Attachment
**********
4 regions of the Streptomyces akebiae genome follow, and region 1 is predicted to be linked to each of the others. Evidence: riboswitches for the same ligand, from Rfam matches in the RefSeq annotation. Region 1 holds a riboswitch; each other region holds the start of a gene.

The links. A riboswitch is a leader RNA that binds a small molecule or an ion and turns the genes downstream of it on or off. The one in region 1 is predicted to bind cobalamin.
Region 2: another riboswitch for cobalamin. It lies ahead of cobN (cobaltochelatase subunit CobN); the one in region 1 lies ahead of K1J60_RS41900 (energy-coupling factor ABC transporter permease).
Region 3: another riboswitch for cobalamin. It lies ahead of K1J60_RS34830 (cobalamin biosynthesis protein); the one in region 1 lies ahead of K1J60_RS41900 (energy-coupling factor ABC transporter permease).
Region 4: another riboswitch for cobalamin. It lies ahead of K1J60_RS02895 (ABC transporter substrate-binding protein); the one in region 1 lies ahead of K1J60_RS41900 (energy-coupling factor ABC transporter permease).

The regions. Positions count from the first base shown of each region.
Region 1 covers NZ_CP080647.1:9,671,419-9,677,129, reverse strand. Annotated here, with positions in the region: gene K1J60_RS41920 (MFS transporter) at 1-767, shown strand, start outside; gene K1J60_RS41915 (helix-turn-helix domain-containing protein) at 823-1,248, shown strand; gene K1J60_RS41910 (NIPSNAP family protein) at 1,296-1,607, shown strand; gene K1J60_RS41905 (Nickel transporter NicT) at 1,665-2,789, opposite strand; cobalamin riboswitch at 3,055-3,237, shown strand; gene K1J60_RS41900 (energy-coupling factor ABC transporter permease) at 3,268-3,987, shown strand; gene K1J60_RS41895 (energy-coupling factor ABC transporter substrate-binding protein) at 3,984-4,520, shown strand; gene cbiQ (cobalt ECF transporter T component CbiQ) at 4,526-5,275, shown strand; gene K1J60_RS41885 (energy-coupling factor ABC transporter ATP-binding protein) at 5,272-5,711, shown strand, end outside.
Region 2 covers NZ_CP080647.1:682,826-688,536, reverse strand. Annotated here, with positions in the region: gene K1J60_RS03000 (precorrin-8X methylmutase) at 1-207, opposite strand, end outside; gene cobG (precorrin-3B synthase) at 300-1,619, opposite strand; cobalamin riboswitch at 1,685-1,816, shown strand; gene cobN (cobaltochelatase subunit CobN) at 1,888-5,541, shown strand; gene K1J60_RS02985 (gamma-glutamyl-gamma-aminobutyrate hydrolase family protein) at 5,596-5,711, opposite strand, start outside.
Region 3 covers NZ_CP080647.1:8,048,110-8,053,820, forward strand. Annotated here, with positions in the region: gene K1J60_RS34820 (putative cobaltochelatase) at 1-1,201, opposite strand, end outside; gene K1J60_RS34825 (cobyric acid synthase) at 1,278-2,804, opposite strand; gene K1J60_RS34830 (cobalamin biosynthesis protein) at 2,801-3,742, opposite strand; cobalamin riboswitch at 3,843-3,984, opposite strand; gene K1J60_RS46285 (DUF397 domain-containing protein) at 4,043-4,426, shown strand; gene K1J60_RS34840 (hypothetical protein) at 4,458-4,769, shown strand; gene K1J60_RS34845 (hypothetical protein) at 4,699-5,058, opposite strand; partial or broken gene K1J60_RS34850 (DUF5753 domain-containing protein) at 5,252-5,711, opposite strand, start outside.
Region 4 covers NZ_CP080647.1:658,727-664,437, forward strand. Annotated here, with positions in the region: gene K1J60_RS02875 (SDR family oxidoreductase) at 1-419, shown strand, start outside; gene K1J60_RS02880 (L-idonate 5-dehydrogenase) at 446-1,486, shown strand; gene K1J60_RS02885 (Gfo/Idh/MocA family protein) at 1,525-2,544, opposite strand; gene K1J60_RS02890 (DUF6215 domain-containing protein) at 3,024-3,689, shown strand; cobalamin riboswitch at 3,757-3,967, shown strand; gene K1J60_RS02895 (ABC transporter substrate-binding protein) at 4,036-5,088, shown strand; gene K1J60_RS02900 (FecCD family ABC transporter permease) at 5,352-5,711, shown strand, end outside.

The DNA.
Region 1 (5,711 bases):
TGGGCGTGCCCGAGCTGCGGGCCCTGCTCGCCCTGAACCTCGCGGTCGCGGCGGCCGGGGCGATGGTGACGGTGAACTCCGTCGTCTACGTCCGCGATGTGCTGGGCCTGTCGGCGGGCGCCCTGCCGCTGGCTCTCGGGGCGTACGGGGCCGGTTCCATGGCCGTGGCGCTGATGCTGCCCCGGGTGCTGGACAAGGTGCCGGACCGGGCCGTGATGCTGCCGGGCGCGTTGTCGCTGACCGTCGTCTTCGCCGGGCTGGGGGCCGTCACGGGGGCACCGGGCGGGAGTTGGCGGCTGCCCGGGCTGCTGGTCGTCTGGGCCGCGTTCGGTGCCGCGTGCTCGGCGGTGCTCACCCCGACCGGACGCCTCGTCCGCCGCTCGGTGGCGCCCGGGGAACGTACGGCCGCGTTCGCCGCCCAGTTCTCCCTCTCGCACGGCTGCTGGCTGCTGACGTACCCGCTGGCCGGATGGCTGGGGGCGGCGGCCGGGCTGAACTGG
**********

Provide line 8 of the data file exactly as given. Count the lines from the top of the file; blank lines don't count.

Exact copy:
Region 2 covers NZ_CP080647.1:682,826-688,536, reverse strand. Annotated here, with positions in the region: gene K1J60_RS03000 (precorrin-8X methylmutase) at 1-207, opposite strand, end outside; gene cobG (precorrin-3B synthase) at 300-1,619, opposite strand; cobalamin riboswitch at 1,685-1,816, shown strand; gene cobN (cobaltochelatase subunit CobN) at 1,888-5,541, shown strand; gene K1J60_RS02985 (gamma-glutamyl-gamma-aminobutyrate hydrolase family protein) at 5,596-5,711, opposite strand, start outside.